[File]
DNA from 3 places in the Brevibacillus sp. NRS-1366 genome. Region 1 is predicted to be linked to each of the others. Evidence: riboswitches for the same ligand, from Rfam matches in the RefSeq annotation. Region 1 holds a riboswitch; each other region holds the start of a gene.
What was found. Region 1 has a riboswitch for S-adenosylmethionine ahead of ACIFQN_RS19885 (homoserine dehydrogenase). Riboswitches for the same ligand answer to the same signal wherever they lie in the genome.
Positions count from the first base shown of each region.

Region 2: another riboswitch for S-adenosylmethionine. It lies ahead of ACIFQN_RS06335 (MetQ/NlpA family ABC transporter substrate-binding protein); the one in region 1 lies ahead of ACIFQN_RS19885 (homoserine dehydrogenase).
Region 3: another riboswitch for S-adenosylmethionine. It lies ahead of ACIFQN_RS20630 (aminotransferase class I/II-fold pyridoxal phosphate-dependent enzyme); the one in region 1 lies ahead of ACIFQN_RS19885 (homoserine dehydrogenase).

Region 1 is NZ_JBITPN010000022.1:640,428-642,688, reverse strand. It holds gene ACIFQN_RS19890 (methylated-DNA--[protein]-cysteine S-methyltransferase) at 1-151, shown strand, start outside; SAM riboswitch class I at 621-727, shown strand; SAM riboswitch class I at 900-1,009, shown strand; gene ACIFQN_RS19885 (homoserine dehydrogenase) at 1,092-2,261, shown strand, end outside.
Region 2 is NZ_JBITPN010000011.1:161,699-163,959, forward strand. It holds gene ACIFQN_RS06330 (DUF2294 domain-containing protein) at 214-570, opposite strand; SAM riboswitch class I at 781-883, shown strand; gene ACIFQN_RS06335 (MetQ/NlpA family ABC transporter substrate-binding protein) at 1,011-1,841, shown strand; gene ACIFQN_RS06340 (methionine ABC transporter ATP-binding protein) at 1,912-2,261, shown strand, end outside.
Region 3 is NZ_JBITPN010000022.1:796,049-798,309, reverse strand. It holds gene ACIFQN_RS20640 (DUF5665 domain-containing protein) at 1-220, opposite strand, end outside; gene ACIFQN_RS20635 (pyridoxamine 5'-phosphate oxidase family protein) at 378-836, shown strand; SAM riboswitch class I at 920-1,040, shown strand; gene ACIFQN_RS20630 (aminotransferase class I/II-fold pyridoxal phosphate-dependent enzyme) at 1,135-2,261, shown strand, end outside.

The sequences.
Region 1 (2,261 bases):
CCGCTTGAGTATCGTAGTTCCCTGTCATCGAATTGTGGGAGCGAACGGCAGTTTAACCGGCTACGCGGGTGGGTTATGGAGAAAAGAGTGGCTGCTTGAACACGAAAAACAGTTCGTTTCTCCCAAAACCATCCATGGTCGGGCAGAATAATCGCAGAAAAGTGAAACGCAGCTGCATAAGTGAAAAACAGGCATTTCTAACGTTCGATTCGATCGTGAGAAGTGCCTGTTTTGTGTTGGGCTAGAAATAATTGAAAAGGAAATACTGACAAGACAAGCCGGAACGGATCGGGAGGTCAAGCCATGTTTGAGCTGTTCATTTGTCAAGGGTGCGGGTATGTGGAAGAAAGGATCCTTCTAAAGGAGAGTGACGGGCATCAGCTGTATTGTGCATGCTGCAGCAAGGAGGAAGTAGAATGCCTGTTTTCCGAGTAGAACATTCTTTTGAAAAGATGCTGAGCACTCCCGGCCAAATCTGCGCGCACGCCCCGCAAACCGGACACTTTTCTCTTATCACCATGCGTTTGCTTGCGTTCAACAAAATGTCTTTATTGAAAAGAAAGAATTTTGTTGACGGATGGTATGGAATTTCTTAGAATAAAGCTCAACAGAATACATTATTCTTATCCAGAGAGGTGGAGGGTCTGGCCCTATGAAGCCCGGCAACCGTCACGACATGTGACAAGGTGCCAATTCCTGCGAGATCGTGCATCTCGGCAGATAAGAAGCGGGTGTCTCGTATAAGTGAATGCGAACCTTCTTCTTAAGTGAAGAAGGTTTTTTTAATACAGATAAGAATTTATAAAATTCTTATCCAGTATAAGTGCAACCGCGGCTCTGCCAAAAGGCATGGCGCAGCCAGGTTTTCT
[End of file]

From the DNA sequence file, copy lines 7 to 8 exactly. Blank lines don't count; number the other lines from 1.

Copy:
Region 2 is NZ_JBITPN010000011.1:161,699-163,959, forward strand. It holds gene ACIFQN_RS06330 (DUF2294 domain-containing protein) at 214-570, opposite strand; SAM riboswitch class I at 781-883, shown strand; gene ACIFQN_RS06335 (MetQ/NlpA family ABC transporter substrate-binding protein) at 1,011-1,841, shown strand; gene ACIFQN_RS06340 (methionine ABC transporter ATP-binding protein) at 1,912-2,261, shown strand, end outside.
Region 3 is NZ_JBITPN010000022.1:796,049-798,309, reverse strand. It holds gene ACIFQN_RS20640 (DUF5665 domain-containing protein) at 1-220, opposite strand, end outside; gene ACIFQN_RS20635 (pyridoxamine 5'-phosphate oxidase family protein) at 378-836, shown strand; SAM riboswitch class I at 920-1,040, shown strand; gene ACIFQN_RS20630 (aminotransferase class I/II-fold pyridoxal phosphate-dependent enzyme) at 1,135-2,261, shown strand, end outside.